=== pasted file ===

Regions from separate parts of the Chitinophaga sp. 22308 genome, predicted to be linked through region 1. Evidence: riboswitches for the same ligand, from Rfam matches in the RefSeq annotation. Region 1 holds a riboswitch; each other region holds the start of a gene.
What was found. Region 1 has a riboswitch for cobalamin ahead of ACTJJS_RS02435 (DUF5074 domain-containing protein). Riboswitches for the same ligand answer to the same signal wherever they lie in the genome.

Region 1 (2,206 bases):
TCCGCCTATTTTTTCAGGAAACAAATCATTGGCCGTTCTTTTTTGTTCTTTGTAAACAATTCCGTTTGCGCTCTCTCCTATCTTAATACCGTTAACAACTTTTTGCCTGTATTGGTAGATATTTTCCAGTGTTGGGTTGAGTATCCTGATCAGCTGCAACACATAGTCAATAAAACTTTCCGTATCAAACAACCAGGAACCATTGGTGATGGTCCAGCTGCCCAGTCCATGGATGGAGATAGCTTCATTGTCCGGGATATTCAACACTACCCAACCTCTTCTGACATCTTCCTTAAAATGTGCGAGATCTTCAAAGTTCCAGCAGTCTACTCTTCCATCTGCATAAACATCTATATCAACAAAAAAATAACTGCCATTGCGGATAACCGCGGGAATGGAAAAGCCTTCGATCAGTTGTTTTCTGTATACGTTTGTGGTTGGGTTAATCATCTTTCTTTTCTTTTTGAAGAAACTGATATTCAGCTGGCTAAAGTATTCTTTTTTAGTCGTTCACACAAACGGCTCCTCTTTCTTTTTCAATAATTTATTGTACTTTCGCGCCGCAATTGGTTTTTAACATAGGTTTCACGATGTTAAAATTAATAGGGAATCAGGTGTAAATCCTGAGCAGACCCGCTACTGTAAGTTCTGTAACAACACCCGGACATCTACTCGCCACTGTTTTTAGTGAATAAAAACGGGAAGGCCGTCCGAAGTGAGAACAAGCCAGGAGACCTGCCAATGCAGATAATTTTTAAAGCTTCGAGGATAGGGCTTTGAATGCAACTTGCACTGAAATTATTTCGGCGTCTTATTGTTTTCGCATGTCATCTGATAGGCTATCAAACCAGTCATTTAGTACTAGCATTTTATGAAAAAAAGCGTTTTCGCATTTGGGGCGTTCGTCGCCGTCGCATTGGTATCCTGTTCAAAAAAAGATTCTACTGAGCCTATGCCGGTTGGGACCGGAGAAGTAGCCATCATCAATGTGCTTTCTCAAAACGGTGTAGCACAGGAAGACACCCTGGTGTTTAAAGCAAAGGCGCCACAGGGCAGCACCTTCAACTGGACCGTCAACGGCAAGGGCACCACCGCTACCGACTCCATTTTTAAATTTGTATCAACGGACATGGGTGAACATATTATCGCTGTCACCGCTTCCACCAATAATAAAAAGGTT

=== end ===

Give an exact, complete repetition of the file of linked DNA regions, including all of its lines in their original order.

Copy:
Regions from separate parts of the Chitinophaga sp. 22308 genome, predicted to be linked through region 1. Evidence: riboswitches for the same ligand, from Rfam matches in the RefSeq annotation. Region 1 holds a riboswitch; each other region holds the start of a gene.
What was found. Region 1 has a riboswitch for cobalamin ahead of ACTJJS_RS02435 (DUF5074 domain-containing protein). Riboswitches for the same ligand answer to the same signal wherever they lie in the genome.

Region 1 (2,206 bases):
TCCGCCTATTTTTTCAGGAAACAAATCATTGGCCGTTCTTTTTTGTTCTTTGTAAACAATTCCGTTTGCGCTCTCTCCTATCTTAATACCGTTAACAACTTTTTGCCTGTATTGGTAGATATTTTCCAGTGTTGGGTTGAGTATCCTGATCAGCTGCAACACATAGTCAATAAAACTTTCCGTATCAAACAACCAGGAACCATTGGTGATGGTCCAGCTGCCCAGTCCATGGATGGAGATAGCTTCATTGTCCGGGATATTCAACACTACCCAACCTCTTCTGACATCTTCCTTAAAATGTGCGAGATCTTCAAAGTTCCAGCAGTCTACTCTTCCATCTGCATAAACATCTATATCAACAAAAAAATAACTGCCATTGCGGATAACCGCGGGAATGGAAAAGCCTTCGATCAGTTGTTTTCTGTATACGTTTGTGGTTGGGTTAATCATCTTTCTTTTCTTTTTGAAGAAACTGATATTCAGCTGGCTAAAGTATTCTTTTTTAGTCGTTCACACAAACGGCTCCTCTTTCTTTTTCAATAATTTATTGTACTTTCGCGCCGCAATTGGTTTTTAACATAGGTTTCACGATGTTAAAATTAATAGGGAATCAGGTGTAAATCCTGAGCAGACCCGCTACTGTAAGTTCTGTAACAACACCCGGACATCTACTCGCCACTGTTTTTAGTGAATAAAAACGGGAAGGCCGTCCGAAGTGAGAACAAGCCAGGAGACCTGCCAATGCAGATAATTTTTAAAGCTTCGAGGATAGGGCTTTGAATGCAACTTGCACTGAAATTATTTCGGCGTCTTATTGTTTTCGCATGTCATCTGATAGGCTATCAAACCAGTCATTTAGTACTAGCATTTTATGAAAAAAAGCGTTTTCGCATTTGGGGCGTTCGTCGCCGTCGCATTGGTATCCTGTTCAAAAAAAGATTCTACTGAGCCTATGCCGGTTGGGACCGGAGAAGTAGCCATCATCAATGTGCTTTCTCAAAACGGTGTAGCACAGGAAGACACCCTGGTGTTTAAAGCAAAGGCGCCACAGGGCAGCACCTTCAACTGGACCGTCAACGGCAAGGGCACCACCGCTACCGACTCCATTTTTAAATTTGTATCAACGGACATGGGTGAACATATTATCGCTGTCACCGCTTCCACCAATAATAAAAAGGTT